Liquidity discounts: measuring the cost of buyer’s remorse

BVWireIssue #55-4
April 25, 2007

“Minority interests in private companies have not benefited from the increased liquidity in the public markets,” says Ashok Abbot, Ph.D. (West Virginia University).  “Consequently, the value difference between closely held minority interests and their publicly traded counterparts has widened in recent years.”

But the SEC and restricted stock studies—the empirical basis for development of marketability discounts, “covered larger publicly traded firms during years in which the public markets were less liquid,” Abbot says.  Thus the studies may understate the actual discount for lack of marketability and ignore the potential liquidity discount, especially for smaller firms.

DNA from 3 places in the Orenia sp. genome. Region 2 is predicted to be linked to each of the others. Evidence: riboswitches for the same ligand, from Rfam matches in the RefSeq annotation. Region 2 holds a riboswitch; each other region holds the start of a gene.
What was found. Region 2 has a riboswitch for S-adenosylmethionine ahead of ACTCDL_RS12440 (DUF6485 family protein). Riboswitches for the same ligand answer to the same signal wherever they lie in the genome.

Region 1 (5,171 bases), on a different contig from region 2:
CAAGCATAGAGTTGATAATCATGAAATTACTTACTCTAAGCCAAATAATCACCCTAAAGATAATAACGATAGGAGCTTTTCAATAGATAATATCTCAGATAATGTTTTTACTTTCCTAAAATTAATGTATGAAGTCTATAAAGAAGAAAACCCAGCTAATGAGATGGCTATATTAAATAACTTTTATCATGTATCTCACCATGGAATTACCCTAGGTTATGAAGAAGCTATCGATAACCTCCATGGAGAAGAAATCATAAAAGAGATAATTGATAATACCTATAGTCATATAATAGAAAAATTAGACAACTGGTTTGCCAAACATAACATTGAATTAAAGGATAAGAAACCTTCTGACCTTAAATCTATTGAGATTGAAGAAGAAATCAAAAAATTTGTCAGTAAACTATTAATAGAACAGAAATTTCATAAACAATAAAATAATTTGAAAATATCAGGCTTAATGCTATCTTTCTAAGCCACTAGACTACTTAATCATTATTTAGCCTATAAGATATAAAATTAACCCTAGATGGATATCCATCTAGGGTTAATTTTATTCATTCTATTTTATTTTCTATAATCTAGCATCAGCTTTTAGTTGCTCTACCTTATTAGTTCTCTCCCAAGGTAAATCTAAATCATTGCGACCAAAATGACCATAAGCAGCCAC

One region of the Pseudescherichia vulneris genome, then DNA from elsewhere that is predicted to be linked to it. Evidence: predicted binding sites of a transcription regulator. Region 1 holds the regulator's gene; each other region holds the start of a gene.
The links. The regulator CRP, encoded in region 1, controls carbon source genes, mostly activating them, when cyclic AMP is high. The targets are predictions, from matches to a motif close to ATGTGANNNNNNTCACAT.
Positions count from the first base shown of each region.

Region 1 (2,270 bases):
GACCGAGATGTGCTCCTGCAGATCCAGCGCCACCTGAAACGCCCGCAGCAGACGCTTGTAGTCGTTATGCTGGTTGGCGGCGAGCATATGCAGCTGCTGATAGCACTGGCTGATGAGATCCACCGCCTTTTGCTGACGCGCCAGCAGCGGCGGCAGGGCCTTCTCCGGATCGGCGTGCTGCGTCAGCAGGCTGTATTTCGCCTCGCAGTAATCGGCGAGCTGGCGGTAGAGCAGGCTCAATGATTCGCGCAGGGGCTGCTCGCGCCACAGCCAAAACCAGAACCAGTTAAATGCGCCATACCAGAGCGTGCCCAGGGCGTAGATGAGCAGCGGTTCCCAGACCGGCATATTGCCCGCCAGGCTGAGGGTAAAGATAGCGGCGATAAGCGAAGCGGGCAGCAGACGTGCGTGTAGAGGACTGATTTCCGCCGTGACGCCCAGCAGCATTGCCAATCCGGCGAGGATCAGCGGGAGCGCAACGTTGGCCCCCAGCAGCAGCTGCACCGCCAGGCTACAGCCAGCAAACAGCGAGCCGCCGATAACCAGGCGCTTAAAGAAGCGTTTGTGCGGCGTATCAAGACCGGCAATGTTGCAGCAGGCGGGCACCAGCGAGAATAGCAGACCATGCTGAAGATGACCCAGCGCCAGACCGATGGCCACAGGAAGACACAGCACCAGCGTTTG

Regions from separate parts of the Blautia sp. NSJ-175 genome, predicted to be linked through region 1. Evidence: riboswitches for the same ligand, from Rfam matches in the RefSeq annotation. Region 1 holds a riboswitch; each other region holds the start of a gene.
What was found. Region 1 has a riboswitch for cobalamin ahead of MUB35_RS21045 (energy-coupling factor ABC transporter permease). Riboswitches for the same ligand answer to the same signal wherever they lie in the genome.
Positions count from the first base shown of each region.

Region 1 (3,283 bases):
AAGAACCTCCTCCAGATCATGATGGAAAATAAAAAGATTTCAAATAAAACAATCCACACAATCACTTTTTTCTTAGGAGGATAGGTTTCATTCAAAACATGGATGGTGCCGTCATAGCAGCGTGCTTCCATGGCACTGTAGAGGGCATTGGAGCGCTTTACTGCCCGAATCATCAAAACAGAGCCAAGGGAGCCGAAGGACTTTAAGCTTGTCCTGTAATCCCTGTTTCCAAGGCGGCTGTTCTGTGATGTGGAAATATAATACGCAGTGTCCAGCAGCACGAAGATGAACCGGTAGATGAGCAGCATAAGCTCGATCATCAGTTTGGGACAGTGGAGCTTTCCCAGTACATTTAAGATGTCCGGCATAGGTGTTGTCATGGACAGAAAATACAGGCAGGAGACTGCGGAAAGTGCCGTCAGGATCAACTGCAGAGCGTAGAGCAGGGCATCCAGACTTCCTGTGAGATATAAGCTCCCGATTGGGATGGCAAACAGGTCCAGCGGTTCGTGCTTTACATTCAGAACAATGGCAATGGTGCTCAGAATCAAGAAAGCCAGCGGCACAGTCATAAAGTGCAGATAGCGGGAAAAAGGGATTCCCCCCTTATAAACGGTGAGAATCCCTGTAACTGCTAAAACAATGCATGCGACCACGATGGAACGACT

The concepts are aligned but distinct: While marketability generally refers to the salability of an asset, liquidity connotes how readily (and completely) you can convert it into cash.  Or as noted NYU Professor Aswath Damodaran puts it, the cost of illiquidity is the cost of buyer’s remorse, “where you want to reverse your decision and sell [the stock] you just bought.”   His recent study, Marketability and Value: Measuring the Illiquidity Discount, is just one of many resources that registrants will receive for today’s telephone conference: Defining, Measuring & Defending Discounts for Lack of Liquidity, featuring Professor Abbott along with panelists Shannon Pratt and Rob Schlegel.  The conference begins at 1:30 p.m. EDT; there’s still time to register here.

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